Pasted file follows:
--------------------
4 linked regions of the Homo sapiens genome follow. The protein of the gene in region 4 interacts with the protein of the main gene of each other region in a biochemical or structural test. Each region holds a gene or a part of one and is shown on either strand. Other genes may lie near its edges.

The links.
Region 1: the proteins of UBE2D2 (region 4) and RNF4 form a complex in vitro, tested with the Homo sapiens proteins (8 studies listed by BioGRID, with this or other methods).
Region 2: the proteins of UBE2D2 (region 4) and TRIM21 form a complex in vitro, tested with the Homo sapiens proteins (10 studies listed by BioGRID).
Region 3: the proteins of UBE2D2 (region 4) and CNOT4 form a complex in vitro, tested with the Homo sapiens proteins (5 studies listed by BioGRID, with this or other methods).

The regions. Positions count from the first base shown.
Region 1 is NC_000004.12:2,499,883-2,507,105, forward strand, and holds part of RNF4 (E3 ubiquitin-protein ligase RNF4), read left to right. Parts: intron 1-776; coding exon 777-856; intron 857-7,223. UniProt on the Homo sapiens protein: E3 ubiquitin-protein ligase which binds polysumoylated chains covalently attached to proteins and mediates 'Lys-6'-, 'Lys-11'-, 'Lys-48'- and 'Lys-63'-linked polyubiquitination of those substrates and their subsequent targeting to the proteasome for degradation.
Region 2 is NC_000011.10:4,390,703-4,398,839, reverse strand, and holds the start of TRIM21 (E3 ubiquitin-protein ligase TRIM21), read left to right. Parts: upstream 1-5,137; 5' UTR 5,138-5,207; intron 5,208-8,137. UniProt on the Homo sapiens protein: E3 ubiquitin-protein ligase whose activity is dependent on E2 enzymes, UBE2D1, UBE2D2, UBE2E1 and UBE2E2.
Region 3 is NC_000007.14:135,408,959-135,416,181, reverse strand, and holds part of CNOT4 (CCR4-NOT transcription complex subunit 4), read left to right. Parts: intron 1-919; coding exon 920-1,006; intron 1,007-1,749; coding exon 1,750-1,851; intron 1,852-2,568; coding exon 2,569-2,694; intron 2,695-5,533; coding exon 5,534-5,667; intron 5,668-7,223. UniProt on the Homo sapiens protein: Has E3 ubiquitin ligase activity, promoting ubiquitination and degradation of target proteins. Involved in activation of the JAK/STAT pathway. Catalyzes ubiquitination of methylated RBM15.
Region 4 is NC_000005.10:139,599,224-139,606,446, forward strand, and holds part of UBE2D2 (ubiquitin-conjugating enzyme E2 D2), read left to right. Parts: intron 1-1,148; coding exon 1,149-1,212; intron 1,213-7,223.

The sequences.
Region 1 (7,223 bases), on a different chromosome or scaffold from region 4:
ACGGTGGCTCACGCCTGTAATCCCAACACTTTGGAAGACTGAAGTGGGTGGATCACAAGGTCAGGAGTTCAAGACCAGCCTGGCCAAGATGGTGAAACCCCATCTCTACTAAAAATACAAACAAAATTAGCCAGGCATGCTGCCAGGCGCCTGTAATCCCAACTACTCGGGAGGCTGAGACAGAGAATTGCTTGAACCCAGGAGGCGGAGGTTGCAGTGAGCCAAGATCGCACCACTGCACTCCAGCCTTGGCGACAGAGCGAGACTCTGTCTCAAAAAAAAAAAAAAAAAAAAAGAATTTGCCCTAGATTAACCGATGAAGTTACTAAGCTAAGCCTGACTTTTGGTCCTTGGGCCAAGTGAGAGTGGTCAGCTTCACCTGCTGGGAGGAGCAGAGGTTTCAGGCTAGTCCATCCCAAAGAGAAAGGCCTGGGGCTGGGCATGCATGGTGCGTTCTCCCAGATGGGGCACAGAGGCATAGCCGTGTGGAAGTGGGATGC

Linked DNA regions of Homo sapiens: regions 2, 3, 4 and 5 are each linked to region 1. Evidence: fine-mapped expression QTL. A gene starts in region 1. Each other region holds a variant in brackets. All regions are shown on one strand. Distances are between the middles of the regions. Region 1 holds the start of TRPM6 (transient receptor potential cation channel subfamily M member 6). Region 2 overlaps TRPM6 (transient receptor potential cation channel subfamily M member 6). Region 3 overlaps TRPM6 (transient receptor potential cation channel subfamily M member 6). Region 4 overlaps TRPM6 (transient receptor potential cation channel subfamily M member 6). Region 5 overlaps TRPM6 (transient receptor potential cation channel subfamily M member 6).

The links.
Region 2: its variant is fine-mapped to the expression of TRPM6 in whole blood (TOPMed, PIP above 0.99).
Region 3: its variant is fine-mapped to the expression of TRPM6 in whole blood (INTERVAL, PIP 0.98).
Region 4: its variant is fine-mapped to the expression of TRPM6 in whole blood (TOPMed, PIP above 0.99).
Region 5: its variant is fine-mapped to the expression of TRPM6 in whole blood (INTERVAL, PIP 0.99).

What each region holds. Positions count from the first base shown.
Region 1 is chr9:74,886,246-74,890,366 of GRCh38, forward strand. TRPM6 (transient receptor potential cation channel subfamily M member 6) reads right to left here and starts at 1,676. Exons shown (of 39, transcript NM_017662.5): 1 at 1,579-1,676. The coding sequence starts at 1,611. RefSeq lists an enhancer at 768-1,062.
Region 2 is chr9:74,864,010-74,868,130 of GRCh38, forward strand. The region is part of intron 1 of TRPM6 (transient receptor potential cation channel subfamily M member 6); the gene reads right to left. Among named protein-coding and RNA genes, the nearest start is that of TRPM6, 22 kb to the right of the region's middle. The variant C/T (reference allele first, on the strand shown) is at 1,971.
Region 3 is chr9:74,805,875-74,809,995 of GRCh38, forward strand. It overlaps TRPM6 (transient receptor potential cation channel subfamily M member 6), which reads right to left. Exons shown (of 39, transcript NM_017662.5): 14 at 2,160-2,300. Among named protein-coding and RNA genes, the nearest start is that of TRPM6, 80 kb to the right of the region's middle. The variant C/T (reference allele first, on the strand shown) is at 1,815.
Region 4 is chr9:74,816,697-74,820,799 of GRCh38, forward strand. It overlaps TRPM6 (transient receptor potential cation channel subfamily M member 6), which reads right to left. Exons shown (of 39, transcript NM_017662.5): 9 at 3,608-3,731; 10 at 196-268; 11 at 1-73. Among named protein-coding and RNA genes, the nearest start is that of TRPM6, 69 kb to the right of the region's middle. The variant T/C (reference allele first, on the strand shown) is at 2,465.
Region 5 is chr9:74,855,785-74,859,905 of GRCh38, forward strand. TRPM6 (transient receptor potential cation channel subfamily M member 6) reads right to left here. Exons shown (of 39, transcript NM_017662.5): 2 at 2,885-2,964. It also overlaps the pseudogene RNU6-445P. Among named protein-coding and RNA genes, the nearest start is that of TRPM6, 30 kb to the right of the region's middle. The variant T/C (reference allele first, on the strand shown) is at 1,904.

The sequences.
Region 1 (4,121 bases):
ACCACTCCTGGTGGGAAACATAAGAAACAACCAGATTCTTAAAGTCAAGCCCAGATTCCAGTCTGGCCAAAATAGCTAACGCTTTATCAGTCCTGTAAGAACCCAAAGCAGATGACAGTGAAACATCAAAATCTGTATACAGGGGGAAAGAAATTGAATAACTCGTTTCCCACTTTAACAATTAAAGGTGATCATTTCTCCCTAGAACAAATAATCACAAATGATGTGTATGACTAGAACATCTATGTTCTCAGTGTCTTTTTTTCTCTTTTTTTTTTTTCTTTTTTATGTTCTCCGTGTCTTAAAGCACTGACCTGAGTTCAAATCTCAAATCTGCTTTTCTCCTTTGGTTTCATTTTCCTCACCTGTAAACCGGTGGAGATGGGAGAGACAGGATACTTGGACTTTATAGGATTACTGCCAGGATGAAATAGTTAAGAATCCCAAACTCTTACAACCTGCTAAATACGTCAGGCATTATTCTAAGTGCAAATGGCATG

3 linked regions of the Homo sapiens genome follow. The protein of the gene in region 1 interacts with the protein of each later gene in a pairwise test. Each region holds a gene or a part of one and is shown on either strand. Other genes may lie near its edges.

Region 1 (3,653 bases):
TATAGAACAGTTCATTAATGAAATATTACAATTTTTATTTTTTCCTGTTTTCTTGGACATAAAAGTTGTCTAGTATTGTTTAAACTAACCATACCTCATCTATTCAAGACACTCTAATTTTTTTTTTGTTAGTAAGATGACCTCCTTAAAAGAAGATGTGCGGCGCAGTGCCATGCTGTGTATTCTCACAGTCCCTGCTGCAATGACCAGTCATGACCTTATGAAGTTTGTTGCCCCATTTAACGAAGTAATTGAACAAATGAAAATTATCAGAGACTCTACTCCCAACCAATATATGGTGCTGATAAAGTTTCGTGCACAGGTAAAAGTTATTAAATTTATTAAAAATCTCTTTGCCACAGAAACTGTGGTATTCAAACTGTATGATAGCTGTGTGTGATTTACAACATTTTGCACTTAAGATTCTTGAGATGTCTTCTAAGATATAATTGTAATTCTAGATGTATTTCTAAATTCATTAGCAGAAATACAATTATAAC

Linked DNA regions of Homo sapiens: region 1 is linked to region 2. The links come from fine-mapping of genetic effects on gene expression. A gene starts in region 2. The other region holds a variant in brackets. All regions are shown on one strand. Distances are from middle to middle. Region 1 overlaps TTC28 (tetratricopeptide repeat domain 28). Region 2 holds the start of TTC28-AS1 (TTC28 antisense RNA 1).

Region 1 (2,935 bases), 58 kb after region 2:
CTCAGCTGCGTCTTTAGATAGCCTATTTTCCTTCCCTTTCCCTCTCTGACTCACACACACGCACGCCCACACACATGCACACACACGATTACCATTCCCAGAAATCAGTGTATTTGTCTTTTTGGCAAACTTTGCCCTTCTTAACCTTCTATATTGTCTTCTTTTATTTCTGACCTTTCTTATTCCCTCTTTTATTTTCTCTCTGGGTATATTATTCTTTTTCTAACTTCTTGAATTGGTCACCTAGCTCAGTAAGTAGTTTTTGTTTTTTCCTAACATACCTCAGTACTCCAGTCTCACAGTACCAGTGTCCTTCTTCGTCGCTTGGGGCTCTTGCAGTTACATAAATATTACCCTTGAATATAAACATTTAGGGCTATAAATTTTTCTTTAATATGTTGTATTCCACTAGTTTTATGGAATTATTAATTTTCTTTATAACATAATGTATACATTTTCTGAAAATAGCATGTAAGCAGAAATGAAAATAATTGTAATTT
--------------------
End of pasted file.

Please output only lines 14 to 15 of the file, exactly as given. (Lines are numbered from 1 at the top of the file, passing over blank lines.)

Linked DNA regions of Homo sapiens: regions 2, 3, 4 and 5 are each linked to region 1. Evidence: fine-mapped expression QTL. A gene starts in region 1. Each other region holds a variant in brackets. All regions are shown on one strand. Distances are between the middles of the regions. Region 1 holds the start of TRPM6 (transient receptor potential cation channel subfamily M member 6). Region 2 overlaps TRPM6 (transient receptor potential cation channel subfamily M member 6). Region 3 overlaps TRPM6 (transient receptor potential cation channel subfamily M member 6). Region 4 overlaps TRPM6 (transient receptor potential cation channel subfamily M member 6). Region 5 overlaps TRPM6 (transient receptor potential cation channel subfamily M member 6).

The links.